Monthly Archives: August 2014

Tracking South – leaving the tropical wet rainforest

We are finally moving south – but slowly so that the cooler temperatures don’t shock us too much!
First top was Cardwell. Our memories of lunching on beautiful fresh mud crab sandwiches in a local cafe were dashed as they had closed down. We did try the new outfit (complete with a large crab on their roof) but they were just not up to scratch – watery with free pieces of shell! Fortunately the Cardwell Beachcomber caravan park where we stayed saved the day with yummy mud crab spring rolls at their restaurant.

Cardwell beach 1 Coral Sea mem 4 Coral Sea mem 5 Coral Sea mem 6 Hinchinbrook Island 1 Ibis 1

The lovely boardwalk along the beach made for a pleasant walk into town. Walking in the other direction took us to the Battle of the Coral Sea memorial, commemorating the huge loss of lives in the air and sea battle between the allied Australian/US forces and the Japanese forces in May 1942. It’s easy to forget how close WW2 came to Northern Australia after Singapore and New Guinea were invaded. One special quote about this tragedy was “This was the first naval battle, in history, in which the opposing ships never came within sight of one another. The entire action was fought by carrier borne aircraft.”

Rollingstone Beach Caravan Resort was our next stop 30 minutes north of Townsville.

Dawn Rollingstone 3 Dawn Rollingstone 2 Beach Rollingstone 3 Beach Rollingstone 2

Our beachfront site was delightful (although the wind was so strong that at times we wished we had a more sheltered site) Local farmers bring in pineapples and pawpaws each day – hog heaven. Speaking of which, 3 little pigs (just spit size!) literally strolled out of the bush in front of us one day to forage in the garden round the park office! The people were aware of them and had caught one, but the remainder have learned to be a little more cautious… They are working on other strategies to get them. There were several birds attracted to the Grevillea planted round the park.

Helmeted Friarbird 1 Mangrove Robin 1 Rainbow Lorikeet 1 Rainbow Lorikeet 2 Rainbow Lorikeet 3

The track from Bluewater up into the Paluma National Park was a fab half day drive – the first time we’ve had our FJ Cruiser in 4WD for months and we needed it in a few spots! This is the southern most area of tropical forest, very lovely and would give you outstanding photos out to the coast on a sunnier day.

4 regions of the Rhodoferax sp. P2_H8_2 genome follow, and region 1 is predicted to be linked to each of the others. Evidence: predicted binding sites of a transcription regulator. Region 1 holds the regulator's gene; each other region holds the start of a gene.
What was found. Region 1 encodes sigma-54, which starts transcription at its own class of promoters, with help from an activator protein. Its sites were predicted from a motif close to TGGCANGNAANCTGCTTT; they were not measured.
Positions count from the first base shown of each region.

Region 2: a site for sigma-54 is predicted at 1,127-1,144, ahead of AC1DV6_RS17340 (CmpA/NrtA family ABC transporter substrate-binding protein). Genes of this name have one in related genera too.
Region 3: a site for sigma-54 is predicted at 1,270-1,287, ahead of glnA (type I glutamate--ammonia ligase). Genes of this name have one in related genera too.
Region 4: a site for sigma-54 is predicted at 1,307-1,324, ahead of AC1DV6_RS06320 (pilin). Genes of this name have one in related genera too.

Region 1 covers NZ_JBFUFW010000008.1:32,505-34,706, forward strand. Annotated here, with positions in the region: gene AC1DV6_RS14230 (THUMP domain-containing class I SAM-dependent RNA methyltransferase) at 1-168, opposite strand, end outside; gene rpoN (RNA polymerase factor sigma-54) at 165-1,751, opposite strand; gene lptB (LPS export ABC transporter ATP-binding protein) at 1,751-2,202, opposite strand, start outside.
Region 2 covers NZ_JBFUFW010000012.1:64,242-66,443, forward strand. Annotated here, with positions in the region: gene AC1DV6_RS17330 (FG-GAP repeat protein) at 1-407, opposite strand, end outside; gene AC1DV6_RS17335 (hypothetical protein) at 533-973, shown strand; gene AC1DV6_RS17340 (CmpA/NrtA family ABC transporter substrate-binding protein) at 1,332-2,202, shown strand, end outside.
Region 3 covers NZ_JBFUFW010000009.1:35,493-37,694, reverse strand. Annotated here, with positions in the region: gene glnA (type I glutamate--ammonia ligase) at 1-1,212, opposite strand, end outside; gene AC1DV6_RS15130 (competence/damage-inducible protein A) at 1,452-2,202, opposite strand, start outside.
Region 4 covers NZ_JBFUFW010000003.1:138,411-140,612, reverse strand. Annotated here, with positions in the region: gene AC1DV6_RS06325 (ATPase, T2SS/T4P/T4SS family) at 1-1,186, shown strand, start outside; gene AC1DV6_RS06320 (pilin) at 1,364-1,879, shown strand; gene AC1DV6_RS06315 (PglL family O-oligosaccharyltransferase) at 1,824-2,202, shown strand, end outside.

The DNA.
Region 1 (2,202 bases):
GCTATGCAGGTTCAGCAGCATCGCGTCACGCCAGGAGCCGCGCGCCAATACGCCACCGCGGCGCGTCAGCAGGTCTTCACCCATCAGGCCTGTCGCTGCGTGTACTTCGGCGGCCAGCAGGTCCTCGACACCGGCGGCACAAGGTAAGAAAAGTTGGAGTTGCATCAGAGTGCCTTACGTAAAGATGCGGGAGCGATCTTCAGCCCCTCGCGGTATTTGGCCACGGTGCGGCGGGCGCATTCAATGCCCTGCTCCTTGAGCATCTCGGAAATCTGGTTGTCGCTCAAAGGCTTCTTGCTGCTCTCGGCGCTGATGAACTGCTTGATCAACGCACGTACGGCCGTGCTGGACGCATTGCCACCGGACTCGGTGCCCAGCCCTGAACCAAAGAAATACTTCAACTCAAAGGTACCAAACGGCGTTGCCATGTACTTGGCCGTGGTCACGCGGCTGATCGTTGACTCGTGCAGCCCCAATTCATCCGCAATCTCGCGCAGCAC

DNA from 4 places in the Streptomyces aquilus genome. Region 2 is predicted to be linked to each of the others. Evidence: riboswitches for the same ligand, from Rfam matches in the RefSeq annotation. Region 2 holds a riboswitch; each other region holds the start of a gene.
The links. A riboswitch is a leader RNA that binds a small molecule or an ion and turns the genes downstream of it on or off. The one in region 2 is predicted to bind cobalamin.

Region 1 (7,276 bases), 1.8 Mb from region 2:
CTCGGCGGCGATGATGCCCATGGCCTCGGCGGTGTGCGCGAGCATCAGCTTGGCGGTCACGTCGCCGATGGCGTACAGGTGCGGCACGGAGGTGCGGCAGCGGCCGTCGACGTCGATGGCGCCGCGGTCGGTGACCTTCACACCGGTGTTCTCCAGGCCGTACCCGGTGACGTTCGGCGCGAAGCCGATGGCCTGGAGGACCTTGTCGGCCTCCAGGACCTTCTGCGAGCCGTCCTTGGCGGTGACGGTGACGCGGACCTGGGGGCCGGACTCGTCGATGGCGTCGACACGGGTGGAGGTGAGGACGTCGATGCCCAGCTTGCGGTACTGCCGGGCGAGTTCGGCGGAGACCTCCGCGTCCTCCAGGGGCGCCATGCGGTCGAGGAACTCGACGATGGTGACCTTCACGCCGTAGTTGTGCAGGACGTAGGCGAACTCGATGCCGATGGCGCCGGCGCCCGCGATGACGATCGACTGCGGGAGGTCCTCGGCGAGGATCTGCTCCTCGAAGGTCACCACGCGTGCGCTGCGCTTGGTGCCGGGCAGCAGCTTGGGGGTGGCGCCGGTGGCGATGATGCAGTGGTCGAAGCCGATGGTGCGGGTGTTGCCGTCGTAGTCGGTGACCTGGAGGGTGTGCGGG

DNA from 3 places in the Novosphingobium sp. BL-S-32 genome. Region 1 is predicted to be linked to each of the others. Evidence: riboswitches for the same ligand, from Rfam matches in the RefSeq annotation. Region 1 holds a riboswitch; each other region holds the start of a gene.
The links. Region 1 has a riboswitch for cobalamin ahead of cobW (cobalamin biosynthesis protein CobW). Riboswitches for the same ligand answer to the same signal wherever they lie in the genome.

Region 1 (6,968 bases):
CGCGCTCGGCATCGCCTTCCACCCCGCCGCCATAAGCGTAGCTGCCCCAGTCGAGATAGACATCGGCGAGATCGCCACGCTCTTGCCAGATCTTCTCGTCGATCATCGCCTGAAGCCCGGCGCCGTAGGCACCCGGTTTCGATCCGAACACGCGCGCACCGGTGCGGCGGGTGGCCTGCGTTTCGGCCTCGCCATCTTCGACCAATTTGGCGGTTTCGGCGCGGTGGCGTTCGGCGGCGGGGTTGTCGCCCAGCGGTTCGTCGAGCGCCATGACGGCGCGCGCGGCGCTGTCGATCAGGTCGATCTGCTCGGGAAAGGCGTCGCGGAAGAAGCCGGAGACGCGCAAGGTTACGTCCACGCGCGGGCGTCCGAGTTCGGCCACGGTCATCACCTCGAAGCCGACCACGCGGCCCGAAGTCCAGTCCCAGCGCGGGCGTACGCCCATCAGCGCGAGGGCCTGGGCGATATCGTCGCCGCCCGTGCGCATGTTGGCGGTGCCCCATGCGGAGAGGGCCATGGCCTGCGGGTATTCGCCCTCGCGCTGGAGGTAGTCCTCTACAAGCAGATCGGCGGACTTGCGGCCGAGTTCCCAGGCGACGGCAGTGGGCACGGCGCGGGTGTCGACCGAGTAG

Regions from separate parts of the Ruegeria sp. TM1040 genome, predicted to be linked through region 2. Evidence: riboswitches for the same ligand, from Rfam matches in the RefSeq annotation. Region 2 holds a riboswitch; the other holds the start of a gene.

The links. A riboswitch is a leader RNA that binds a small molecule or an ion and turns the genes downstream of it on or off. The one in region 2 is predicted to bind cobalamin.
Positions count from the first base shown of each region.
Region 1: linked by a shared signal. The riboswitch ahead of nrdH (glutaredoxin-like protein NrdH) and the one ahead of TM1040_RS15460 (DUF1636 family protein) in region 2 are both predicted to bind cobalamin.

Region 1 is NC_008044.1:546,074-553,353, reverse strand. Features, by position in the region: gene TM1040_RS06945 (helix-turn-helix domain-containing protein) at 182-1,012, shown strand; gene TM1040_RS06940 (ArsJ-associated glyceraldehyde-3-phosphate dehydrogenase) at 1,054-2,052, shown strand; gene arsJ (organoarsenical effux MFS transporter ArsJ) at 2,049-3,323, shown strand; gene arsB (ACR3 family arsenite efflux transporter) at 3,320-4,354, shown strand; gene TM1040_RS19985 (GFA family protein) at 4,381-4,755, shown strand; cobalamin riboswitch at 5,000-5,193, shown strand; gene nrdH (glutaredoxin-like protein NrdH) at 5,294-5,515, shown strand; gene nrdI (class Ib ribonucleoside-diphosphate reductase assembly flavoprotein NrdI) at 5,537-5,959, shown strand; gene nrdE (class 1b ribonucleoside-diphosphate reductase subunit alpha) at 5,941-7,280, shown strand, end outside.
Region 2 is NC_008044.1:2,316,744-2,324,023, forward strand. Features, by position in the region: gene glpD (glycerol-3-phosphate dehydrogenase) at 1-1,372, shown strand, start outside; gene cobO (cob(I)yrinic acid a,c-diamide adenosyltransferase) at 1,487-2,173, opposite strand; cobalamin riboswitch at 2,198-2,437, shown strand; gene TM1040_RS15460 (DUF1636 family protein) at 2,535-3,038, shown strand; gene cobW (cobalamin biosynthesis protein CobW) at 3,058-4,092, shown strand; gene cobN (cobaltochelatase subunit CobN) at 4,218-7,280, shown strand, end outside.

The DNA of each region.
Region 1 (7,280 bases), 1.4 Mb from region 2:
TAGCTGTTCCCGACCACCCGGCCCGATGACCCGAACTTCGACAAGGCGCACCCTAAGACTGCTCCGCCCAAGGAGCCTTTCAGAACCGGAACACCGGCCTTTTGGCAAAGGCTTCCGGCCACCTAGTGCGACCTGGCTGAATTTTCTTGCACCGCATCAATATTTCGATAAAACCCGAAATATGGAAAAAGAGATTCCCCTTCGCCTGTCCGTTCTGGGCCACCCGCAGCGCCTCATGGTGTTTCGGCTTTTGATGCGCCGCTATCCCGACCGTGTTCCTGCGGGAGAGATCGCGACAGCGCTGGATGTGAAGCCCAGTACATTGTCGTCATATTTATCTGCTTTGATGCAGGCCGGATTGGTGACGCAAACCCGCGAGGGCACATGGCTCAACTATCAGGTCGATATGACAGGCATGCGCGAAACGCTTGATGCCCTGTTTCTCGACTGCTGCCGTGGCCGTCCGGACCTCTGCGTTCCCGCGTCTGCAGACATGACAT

Trail bike Bluewaters track View from Bluewaters track 1

Our stay in Airlie Beach was also wet and windy. We found this tourist spot similar to Port Douglas – in fact you can stand anywhere and turn 360 degrees and see every type of accommodation from highrise apartments, resorts, hotels, backpackers etc…. but how much of it is full is the interesting question. The marinas full of yachts plus all the boats plying their trade to the Whitsundays are amazing as well. The neighbouring suburb of Cannonvale doesn’t seem to feature on tourist brochures but is where many locals live, and has lovely beaches and cafes.

Airlie Beach 1 Airlie Beach 2 Beach dragon

Our research into long lost Italian relatives in this region also took us to the lovely country town of Proserpine. Key industries here are sugar and cattle, and the locals at the museum, library and nursing home were outstandingly friendly and helpful. That’s a topic for another day.

The Rollingstone caravan park had a resident Bower Bird that was stealing anything silver to impress his girlfriends – including tow hitch clips! A sign warning of his cleptomania was prominent in the office. We didn’t spot him in action whilst we were there, but it would have meant a trip into Townsville to replace this very necessary item if it had been knocked off… Have you ever seen a bower bird nest, or had something bright and shiny stolen?!

Wildlife Photography Workshop – Malanda FNQ

I recently saw a pamphlet at the Malanda Dairy café and gallery advertising a weekend wild life photography workshop with Steve Parish and Martin Willis. I have admired Steve’s work over a number of years – I’ve always thought of him as the ‘calendar bloke’. Martin’s work is on display in the gallery and I was very impressed. I decided to enrol and take the course.
A Pigeon 1 Frog 6 Steve Parish Stick insect 1
It was a revelation – I learned a great deal from these people. These blokes are top notch photographers, extremely passionate about their subject and photography. They had arranged for people from the wildlife centre at Kuranda to bring some animals for us to photograph and the 13 of us on the course had a lot of fun getting images of them.